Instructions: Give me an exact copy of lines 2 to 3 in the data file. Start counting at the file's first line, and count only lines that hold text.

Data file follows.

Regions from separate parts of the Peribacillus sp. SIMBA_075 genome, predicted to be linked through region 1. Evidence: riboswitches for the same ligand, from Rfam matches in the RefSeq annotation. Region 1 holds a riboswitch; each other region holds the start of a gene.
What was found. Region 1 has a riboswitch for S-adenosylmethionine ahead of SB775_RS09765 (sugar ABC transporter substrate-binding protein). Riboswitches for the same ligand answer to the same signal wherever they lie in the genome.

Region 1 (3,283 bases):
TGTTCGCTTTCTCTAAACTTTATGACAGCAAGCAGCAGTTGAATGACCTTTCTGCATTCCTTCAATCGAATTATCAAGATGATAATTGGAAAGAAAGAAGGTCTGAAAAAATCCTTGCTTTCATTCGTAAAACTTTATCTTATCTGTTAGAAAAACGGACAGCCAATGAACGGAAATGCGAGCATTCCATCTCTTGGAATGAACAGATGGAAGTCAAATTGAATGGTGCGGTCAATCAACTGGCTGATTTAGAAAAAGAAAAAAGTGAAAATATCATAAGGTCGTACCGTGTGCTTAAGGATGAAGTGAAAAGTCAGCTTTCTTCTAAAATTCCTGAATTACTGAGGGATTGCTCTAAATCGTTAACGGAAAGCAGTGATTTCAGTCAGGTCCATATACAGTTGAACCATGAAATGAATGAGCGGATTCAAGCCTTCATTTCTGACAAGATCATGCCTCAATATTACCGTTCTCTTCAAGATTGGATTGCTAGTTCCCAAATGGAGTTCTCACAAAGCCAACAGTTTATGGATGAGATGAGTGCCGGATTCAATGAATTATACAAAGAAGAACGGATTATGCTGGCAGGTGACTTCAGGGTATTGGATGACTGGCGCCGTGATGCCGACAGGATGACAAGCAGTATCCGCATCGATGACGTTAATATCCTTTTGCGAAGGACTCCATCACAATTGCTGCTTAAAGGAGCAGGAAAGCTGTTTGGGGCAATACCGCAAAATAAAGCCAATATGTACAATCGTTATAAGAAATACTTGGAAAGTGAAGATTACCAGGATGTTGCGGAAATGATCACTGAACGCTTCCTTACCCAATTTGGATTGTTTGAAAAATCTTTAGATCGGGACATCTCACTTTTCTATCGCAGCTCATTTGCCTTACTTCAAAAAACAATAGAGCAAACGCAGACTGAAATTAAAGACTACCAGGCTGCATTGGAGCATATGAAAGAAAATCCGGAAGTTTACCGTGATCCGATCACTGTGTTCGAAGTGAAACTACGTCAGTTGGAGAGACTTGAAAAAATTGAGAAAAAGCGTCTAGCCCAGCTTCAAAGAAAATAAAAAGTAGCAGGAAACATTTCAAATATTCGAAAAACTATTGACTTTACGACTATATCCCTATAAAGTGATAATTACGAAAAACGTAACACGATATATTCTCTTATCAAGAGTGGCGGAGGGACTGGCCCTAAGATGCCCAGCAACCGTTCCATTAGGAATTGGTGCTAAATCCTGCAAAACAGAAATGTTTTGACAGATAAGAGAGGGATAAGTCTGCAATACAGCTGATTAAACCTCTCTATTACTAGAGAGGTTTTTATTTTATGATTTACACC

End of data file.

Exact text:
What was found. Region 1 has a riboswitch for S-adenosylmethionine ahead of SB775_RS09765 (sugar ABC transporter substrate-binding protein). Riboswitches for the same ligand answer to the same signal wherever they lie in the genome.

Region 1 (3,283 bases):